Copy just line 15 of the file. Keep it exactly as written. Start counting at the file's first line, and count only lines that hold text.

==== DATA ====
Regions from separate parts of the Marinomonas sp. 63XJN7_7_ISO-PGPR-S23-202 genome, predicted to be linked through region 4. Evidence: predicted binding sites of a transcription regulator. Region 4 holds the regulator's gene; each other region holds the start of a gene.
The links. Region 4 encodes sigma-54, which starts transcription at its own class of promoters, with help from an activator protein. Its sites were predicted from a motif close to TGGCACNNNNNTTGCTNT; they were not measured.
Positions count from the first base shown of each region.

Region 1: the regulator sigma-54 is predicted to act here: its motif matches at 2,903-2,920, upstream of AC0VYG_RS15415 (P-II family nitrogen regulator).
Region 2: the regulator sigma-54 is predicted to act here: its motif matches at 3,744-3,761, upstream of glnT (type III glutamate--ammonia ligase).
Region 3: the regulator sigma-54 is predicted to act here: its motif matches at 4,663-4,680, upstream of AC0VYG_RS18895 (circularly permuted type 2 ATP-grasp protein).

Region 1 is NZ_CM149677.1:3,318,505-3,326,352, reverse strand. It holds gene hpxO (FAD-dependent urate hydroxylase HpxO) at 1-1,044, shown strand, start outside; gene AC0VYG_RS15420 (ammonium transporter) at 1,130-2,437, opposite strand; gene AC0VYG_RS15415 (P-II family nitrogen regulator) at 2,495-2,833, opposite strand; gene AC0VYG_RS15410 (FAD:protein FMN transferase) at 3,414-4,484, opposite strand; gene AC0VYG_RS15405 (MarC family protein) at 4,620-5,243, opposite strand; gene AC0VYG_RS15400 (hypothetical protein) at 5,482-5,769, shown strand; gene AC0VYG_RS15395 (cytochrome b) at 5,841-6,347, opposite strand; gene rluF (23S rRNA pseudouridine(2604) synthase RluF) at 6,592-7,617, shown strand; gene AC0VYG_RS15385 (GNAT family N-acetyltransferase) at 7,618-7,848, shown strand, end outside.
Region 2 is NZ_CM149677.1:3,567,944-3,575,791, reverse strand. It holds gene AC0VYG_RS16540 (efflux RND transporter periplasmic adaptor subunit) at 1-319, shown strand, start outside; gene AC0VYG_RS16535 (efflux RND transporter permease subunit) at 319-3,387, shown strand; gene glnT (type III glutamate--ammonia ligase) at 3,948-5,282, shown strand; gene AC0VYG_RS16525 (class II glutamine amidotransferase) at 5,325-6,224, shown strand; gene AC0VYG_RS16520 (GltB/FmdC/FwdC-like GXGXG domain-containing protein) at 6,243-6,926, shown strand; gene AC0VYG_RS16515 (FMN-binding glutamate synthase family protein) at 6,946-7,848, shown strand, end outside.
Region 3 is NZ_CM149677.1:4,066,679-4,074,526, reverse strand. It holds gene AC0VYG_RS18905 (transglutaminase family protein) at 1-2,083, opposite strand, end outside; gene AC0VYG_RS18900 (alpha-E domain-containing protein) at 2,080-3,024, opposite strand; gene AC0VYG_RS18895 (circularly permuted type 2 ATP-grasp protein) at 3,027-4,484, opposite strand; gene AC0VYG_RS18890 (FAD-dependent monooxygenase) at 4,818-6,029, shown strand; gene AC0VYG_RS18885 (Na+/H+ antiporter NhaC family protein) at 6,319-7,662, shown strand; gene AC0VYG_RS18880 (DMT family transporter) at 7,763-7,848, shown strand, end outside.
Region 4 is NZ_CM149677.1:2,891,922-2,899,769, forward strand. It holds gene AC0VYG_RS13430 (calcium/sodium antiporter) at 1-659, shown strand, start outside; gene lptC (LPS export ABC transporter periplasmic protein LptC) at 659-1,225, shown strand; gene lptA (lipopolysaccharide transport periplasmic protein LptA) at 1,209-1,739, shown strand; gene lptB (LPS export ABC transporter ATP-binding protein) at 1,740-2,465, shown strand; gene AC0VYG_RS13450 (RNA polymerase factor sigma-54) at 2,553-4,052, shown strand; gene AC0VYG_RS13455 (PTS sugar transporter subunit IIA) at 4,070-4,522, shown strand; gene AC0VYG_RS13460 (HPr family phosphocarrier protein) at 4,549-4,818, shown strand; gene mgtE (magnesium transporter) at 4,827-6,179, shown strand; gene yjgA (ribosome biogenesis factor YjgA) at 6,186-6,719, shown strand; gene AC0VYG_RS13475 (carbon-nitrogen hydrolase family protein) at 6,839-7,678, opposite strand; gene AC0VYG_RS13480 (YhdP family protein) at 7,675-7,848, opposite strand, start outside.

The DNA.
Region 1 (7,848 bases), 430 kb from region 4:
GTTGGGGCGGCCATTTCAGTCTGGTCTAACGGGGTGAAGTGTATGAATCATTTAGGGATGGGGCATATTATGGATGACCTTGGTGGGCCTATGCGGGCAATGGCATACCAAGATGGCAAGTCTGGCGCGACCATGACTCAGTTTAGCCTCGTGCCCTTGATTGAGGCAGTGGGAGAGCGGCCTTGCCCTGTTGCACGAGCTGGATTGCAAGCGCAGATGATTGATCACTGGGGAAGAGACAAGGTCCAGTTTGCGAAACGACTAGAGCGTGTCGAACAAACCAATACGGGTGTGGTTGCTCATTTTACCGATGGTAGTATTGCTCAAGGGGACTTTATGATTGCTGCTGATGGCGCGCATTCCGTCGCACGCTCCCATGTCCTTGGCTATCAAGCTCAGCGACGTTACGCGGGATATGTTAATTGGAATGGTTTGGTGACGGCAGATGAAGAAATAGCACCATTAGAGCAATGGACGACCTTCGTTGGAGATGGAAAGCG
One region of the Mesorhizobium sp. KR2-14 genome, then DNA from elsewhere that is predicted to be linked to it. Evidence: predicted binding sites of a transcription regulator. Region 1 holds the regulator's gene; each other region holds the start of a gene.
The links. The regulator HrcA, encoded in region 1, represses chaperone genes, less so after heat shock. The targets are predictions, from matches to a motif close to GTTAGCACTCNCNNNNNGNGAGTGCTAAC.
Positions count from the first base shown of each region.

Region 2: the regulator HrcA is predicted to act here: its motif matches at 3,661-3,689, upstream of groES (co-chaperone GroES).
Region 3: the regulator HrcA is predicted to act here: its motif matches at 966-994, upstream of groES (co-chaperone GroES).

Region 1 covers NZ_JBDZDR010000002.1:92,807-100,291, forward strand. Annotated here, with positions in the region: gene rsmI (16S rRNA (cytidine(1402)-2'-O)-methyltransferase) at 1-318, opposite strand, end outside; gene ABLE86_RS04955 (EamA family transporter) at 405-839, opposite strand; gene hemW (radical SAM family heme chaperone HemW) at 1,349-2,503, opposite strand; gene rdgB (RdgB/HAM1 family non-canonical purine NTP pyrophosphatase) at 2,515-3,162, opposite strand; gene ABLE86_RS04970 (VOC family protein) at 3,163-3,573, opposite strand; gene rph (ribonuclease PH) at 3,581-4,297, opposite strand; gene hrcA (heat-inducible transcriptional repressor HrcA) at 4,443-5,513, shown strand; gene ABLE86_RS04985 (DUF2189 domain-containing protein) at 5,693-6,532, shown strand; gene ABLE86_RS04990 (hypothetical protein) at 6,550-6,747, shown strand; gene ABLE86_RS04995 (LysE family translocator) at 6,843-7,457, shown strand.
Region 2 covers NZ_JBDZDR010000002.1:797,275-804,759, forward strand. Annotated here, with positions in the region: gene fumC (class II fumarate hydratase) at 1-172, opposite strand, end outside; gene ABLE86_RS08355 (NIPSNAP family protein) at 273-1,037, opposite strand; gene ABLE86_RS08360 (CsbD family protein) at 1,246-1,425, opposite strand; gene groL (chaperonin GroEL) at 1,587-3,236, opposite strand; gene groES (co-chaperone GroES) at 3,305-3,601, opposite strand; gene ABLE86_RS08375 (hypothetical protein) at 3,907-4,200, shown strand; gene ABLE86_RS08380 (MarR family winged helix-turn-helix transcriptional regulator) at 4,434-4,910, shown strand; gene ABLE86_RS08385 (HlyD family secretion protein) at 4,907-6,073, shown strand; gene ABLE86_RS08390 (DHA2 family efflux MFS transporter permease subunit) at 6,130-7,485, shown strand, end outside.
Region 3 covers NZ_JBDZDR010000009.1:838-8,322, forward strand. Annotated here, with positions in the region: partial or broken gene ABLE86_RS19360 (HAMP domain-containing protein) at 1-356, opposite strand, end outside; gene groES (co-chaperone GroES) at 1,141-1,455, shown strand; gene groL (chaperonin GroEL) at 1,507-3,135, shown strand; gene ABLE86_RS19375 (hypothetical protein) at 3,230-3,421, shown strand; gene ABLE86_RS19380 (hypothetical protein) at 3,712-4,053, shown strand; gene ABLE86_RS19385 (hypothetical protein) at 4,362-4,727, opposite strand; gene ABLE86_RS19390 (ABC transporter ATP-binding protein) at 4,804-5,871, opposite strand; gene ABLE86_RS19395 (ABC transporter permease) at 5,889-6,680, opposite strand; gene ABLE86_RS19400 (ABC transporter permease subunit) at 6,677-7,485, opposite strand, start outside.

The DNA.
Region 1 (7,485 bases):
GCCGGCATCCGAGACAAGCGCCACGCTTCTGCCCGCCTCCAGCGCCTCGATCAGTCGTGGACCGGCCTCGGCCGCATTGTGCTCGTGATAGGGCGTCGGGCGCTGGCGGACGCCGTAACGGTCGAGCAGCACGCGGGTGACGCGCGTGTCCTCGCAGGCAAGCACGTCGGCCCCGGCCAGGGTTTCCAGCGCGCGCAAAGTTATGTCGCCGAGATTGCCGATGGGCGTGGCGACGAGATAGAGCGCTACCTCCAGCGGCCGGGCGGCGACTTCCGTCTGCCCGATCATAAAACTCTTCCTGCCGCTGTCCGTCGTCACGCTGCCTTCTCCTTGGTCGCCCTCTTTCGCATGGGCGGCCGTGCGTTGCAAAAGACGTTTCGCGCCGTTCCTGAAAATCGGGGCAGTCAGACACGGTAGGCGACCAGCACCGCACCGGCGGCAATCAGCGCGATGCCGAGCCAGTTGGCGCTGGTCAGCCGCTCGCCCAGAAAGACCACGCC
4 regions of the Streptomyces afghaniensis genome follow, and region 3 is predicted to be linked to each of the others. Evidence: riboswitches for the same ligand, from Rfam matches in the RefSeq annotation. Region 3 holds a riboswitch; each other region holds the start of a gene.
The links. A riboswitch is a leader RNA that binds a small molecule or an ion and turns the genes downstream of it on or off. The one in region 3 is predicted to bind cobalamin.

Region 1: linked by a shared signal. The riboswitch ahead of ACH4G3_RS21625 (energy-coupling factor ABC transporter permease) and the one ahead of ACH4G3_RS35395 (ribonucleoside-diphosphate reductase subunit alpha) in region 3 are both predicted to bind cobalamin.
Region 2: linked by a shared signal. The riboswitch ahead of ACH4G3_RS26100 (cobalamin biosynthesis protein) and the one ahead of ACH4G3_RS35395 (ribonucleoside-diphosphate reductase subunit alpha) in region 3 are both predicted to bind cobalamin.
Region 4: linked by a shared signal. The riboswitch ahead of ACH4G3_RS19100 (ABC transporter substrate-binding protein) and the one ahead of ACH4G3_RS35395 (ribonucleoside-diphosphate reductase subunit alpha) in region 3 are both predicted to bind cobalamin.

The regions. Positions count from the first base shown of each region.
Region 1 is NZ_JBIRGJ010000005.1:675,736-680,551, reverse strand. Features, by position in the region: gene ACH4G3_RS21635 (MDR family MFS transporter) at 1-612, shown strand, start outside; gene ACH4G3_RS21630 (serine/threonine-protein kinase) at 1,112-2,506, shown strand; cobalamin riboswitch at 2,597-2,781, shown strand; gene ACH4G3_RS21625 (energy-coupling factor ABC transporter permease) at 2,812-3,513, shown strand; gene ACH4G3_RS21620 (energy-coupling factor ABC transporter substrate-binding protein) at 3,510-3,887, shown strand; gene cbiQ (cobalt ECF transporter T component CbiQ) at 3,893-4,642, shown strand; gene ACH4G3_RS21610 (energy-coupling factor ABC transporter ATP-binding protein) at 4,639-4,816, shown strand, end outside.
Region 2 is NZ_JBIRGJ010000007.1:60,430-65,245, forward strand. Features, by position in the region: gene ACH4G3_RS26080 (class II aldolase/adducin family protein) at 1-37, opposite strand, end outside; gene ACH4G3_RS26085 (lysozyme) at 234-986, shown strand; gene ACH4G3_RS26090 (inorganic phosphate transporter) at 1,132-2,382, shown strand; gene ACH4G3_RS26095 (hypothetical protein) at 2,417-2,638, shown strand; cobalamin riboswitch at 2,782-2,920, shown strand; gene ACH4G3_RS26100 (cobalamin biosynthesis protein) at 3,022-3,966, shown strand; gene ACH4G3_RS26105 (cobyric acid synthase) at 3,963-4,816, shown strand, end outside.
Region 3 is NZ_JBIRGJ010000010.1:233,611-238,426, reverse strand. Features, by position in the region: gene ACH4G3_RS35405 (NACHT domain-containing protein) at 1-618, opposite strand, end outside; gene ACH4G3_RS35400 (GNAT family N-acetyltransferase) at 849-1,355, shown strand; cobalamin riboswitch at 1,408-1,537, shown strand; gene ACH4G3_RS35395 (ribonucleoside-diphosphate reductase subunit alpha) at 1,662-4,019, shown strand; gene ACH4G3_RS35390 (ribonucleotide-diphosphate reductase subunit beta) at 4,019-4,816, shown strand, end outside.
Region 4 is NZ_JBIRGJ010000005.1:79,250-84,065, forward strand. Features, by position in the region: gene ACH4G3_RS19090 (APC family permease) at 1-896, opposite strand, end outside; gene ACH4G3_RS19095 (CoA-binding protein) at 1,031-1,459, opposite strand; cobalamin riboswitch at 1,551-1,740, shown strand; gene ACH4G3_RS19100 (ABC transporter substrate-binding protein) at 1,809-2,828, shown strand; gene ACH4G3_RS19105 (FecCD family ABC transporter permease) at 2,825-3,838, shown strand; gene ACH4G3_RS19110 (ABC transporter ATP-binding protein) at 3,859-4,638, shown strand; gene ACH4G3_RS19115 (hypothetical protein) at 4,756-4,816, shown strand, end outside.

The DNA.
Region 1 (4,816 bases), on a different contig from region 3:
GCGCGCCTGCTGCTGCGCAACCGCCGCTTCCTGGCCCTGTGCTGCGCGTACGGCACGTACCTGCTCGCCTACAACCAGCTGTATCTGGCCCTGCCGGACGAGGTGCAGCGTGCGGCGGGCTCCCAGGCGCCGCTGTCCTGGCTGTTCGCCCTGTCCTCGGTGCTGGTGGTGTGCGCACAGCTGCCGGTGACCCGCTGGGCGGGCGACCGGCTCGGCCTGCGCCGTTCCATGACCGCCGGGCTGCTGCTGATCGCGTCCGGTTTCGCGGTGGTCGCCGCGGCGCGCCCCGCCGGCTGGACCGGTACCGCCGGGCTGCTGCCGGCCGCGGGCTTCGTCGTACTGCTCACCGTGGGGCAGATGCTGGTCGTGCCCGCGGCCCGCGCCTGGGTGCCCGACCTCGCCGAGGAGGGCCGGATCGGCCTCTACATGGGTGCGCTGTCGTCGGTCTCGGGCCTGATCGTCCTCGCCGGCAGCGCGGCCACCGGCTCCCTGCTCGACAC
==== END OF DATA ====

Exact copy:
The links. The regulator HrcA, encoded in region 1, represses chaperone genes, less so after heat shock. The targets are predictions, from matches to a motif close to GTTAGCACTCNCNNNNNGNGAGTGCTAAC.